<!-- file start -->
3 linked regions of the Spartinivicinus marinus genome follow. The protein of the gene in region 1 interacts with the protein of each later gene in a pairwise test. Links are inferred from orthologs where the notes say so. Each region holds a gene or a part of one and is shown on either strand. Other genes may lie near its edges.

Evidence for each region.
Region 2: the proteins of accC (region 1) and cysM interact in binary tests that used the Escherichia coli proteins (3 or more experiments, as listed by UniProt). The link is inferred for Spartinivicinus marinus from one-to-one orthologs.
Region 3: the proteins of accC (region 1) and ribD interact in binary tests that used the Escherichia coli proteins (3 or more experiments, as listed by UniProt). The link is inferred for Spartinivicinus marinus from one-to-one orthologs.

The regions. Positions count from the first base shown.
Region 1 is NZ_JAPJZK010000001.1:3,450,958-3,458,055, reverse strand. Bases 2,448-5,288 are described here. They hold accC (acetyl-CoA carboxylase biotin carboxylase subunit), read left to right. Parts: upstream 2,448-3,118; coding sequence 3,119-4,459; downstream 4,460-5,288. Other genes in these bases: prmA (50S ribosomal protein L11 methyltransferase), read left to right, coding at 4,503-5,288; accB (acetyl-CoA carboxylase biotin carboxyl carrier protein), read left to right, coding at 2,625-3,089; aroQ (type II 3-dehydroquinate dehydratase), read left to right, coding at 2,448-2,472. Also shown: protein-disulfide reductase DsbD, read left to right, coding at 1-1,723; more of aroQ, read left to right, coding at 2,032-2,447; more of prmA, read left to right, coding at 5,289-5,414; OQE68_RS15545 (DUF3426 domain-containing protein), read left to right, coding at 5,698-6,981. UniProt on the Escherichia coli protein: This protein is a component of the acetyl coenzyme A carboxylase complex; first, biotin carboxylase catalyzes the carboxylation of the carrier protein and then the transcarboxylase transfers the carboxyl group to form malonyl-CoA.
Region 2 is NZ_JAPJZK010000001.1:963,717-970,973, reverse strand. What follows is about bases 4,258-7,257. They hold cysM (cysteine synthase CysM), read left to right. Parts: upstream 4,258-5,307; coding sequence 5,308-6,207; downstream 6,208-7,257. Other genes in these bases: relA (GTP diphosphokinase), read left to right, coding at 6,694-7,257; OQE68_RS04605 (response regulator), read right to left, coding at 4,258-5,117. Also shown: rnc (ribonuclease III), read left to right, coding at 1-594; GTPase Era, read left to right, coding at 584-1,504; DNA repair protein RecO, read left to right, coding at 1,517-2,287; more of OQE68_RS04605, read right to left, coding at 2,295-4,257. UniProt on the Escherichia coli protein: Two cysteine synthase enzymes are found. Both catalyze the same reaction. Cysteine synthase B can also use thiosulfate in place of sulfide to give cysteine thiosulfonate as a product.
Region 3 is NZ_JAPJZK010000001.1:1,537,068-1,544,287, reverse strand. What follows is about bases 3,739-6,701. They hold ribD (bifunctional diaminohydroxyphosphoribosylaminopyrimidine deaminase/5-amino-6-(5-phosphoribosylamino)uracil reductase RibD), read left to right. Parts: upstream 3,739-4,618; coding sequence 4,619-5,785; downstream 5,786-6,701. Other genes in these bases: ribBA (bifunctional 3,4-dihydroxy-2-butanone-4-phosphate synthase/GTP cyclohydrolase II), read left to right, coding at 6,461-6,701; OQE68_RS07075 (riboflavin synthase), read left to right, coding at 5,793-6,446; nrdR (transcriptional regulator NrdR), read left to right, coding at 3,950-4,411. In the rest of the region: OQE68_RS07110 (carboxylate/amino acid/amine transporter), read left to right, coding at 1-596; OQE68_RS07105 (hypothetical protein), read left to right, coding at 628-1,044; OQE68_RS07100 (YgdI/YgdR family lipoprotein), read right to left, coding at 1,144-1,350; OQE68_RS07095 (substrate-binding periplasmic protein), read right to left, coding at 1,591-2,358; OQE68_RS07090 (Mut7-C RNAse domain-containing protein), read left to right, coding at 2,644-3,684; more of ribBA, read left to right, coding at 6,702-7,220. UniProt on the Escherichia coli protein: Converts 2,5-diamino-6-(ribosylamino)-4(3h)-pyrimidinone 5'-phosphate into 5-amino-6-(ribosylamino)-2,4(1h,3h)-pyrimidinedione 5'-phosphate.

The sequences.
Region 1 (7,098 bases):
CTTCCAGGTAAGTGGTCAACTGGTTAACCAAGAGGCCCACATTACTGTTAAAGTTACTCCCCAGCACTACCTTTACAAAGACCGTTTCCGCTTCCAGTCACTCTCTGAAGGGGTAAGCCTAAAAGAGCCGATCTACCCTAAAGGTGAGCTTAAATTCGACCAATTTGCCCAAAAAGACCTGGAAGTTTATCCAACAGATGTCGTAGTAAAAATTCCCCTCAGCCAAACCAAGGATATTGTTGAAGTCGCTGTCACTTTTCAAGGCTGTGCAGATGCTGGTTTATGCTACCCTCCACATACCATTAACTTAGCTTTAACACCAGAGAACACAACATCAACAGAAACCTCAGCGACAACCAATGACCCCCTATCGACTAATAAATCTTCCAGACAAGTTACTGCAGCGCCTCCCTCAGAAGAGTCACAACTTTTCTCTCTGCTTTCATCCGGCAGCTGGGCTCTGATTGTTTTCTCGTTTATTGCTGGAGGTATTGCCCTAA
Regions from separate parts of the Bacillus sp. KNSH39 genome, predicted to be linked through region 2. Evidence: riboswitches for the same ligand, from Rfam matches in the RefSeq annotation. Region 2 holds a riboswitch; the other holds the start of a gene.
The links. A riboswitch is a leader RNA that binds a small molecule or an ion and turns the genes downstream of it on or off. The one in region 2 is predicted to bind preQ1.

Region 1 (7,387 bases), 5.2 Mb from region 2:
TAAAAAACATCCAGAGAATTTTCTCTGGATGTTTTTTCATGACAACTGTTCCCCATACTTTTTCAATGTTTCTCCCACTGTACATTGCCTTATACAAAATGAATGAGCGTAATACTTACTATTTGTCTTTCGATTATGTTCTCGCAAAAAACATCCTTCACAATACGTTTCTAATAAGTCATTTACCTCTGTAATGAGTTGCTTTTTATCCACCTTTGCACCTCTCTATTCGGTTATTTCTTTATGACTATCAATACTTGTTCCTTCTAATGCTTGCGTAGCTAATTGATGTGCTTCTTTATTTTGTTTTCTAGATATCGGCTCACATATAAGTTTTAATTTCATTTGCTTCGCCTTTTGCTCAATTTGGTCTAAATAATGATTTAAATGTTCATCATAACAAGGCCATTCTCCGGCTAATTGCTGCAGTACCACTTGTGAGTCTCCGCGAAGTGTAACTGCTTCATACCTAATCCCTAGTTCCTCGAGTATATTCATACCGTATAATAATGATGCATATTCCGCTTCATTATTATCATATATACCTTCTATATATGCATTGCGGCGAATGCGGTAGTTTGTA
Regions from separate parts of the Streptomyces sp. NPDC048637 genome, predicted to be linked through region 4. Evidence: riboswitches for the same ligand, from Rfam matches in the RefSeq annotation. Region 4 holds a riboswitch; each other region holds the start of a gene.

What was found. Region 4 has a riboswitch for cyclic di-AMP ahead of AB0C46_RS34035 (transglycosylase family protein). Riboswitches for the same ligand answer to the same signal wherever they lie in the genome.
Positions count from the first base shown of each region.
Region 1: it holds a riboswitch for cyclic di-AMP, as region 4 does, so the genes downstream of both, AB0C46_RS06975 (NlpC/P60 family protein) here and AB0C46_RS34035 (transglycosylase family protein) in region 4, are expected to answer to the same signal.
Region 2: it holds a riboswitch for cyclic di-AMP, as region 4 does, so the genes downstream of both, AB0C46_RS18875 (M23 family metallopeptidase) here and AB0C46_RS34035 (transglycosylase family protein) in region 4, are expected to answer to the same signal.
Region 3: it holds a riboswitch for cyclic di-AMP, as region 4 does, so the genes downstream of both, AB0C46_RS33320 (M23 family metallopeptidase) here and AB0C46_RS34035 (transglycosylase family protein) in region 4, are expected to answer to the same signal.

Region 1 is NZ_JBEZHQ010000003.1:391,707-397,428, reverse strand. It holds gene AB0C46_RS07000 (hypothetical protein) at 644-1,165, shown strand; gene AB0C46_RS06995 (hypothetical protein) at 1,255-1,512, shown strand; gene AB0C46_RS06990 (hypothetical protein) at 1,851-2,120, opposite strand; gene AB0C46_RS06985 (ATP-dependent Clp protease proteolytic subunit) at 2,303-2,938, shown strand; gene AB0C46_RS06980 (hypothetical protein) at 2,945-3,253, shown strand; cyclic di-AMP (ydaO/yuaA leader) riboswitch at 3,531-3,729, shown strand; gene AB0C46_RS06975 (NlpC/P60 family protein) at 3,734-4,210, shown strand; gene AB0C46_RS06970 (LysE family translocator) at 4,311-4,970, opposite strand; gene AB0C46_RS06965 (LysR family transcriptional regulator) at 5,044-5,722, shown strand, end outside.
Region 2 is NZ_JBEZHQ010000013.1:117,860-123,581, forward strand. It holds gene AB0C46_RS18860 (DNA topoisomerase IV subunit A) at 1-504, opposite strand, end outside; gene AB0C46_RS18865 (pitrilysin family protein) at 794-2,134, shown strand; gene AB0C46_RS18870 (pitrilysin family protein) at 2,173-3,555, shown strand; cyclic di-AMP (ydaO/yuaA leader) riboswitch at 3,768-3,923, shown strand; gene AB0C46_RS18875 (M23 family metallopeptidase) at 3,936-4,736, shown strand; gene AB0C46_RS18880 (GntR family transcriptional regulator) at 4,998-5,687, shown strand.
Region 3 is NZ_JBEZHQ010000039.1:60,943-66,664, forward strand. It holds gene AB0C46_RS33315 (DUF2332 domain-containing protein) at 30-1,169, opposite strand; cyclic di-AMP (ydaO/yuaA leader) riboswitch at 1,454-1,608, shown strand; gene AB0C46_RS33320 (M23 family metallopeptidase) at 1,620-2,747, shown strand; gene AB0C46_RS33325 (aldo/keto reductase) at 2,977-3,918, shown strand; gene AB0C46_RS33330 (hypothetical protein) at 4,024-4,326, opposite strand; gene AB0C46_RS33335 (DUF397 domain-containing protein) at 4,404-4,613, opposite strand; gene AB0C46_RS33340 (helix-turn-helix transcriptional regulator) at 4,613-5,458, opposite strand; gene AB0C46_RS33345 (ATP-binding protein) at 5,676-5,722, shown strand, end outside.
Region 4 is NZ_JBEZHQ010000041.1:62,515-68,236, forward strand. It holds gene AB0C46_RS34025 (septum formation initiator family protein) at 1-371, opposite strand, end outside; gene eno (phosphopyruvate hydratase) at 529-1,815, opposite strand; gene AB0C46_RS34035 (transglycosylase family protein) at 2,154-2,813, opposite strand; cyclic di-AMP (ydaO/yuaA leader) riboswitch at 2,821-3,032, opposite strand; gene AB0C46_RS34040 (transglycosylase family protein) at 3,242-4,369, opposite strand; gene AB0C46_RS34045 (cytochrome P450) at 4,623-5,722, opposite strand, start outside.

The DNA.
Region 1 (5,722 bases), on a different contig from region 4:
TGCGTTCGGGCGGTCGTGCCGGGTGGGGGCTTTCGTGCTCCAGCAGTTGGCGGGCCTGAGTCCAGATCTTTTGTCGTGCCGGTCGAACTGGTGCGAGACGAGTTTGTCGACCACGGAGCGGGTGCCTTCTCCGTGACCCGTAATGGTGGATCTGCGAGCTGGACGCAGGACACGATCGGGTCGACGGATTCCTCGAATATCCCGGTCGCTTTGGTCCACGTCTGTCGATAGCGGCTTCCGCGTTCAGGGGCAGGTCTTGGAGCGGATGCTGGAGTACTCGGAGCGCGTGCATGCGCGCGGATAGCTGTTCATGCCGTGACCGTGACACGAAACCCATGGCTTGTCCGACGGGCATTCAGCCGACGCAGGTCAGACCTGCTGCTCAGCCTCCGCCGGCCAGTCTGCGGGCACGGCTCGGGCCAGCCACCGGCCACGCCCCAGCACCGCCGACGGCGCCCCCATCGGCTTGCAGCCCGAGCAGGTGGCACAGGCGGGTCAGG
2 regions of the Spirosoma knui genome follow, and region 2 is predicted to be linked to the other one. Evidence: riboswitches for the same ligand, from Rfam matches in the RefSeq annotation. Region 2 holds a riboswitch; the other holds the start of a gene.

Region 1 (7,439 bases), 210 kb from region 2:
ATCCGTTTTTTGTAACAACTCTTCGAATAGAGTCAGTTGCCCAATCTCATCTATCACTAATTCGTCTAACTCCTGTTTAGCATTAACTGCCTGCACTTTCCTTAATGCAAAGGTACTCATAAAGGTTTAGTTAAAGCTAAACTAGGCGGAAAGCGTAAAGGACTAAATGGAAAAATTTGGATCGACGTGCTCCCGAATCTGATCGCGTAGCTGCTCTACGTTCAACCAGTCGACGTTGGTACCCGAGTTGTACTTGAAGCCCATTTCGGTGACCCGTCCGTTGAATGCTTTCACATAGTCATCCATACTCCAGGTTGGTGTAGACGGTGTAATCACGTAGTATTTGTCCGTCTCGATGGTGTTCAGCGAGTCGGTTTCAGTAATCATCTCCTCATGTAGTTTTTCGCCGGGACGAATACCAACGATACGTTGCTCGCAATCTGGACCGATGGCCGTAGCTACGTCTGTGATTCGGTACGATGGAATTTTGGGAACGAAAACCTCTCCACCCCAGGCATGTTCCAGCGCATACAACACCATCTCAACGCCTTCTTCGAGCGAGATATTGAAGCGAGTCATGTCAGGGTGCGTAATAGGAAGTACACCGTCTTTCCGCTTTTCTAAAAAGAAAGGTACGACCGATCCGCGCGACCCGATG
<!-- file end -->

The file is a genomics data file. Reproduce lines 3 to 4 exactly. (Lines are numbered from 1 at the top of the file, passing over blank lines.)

Region 2: the proteins of accC (region 1) and cysM interact in binary tests that used the Escherichia coli proteins (3 or more experiments, as listed by UniProt). The link is inferred for Spartinivicinus marinus from one-to-one orthologs.
Region 3: the proteins of accC (region 1) and ribD interact in binary tests that used the Escherichia coli proteins (3 or more experiments, as listed by UniProt). The link is inferred for Spartinivicinus marinus from one-to-one orthologs.